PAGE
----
Diarrhoea can result in a metabolic acidosis by causing a disproportionate loss of sodium, and thus decreasing the strong ion difference
The change in strong ion difference due to intestinal electrolyte losses
However, precisely what sort of acid-base disturbance will occur depends entirely on what is being lost, and how. Which is frequently difficult to establish. The content of the gastrointestinal fluid losses is likely to vary from patient to patient, depend strongly on the diet, and be dependent on whether there are any attempts at reclamation (i.e. if the colon is still making an effort to retain electrolytes).
Pancreatic secretions, a major source of loss for fluid with a large strong ion difference (which the bowel doesn’t get a chance to reclaim) are discussed elsewhere. Similarly, a small bowel fistula with a large output (eg. a high output ileostomy) deserves its own mention.
Broad generalizations can be made: the stool transit time is important, as is the volume. If the stool does not spend very long in the colon, reabsorption cannot occur, and electrolyte loss is inevitable.
In short, diarrhoea tends to cause a hyponatremic hypokalemic metabolic acidosis, …most of the time.
A general rule is that a metabolic acidosis due to loss of lower gastrointestinal contents will only occur if the volume of loss is massive, and the fluid being lost must have a larger than average strong ion difference.
The loss of large amounts of fluid places the kidneys at an additional disadvantage, by decreasing the glomerular filtration rate. As a result, the rate at which the acid-base disorder can be corrected decreases.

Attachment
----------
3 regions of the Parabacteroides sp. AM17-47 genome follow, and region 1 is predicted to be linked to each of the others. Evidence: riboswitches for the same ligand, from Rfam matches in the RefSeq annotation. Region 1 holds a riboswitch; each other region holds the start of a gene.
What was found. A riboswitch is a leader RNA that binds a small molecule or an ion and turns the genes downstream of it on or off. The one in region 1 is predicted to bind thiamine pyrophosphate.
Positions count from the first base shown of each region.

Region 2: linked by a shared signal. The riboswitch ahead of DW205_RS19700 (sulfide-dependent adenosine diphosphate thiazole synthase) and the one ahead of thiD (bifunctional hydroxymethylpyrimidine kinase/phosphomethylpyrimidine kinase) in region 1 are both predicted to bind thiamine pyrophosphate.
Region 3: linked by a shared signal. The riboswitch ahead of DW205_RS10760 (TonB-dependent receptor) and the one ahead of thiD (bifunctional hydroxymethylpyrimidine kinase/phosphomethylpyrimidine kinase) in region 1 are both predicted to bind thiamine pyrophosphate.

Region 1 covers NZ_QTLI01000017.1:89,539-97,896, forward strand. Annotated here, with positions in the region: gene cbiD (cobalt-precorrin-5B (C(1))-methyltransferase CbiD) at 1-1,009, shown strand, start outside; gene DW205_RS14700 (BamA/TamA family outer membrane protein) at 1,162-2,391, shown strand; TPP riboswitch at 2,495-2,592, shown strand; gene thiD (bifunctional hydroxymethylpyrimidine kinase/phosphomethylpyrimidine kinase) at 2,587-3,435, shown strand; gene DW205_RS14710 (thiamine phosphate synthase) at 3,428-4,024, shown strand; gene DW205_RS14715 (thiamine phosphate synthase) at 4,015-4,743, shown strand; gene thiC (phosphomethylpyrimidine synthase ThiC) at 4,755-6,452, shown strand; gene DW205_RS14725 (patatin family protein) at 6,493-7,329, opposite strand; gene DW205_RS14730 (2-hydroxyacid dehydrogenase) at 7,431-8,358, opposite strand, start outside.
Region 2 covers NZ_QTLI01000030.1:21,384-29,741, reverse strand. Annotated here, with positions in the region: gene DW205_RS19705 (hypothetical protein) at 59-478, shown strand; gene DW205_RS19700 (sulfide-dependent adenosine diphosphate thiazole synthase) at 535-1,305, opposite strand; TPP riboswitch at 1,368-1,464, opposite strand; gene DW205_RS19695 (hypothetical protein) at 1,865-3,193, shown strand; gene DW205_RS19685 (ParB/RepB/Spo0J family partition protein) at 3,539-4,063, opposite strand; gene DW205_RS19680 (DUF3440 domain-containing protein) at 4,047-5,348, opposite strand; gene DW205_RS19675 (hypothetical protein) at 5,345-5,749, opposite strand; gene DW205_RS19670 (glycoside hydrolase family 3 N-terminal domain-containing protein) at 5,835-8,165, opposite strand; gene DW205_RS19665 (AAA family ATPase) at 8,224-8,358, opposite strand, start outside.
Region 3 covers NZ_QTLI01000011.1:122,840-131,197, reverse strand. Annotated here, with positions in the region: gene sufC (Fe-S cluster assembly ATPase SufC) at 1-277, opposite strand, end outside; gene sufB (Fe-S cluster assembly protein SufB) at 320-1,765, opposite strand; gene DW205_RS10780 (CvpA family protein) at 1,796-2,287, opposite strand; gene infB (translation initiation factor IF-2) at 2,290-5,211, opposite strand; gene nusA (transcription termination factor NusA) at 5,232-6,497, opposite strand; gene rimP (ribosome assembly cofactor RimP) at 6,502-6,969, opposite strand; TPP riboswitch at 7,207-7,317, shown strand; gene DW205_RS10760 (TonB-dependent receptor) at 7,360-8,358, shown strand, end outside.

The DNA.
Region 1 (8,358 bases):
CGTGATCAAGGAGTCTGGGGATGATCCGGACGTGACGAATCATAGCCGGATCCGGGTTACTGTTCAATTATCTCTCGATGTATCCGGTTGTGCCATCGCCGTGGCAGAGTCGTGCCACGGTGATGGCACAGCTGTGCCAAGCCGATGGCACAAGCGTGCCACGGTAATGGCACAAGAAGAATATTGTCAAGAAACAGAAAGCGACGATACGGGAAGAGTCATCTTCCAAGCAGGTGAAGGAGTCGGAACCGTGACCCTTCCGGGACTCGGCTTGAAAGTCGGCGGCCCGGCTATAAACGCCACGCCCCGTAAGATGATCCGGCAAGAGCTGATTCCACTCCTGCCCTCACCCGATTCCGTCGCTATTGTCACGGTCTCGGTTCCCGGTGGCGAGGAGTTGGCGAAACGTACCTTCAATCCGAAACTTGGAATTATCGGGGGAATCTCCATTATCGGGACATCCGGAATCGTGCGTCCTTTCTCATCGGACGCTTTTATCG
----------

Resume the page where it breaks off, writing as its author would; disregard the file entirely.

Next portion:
So what is the electrolyte content of diarrhoea?
I guess one might say it varies. No two stools are alike. A good article which touches on this issue reports on the the approximate electrolyte content of diarrhoea; another article produces a table which compares the electrolyte content of different kinds of gastrointestinal fluids. Again, in my hands this respectable table has become converted into a disgraceful Gamblegram.
So; the more sodium and less chloride you lose in the stool, the more severe the metabolic acidosis. Inflammatory diarrhoea (eg. Crohns disease) has the least effect, and the diarrhoea of cholera has the greatest effect. A part of this effect can be attributed to the chloride-bicarbonate exchanger in the ileum and colon.
An increase in chloride secretion (caused by a cholera toxin stimulated CTFR transporter) leads to an increase in chloride-bicarbonate exchange, which leads to a chloride-poor, bicarbonate-rich stool.
Now, this is an oversimplified diagram of the ionic movements- the reality is quite a lot more complicated.
The major point is that the movement of potassium is also important (it ends up being quite concentrated in the stool, with various authors quoting figures of 20-80mmol/L).
As a strong cation, it increases the strong ion difference of colonic contents. Therefore, the loss of vast volumes of diarrhoea is the loss of fluid with a large strong ion difference, which tends to decrease the strong ion difference of the remaining body fluids.
Interestingly, the change in the strong ion difference can be offset by an oral rehydration solution containing both sodium and glucose. A sodium-glucose co-transporter facilitates the absorption of sodium, thereby increasing the strong ion difference.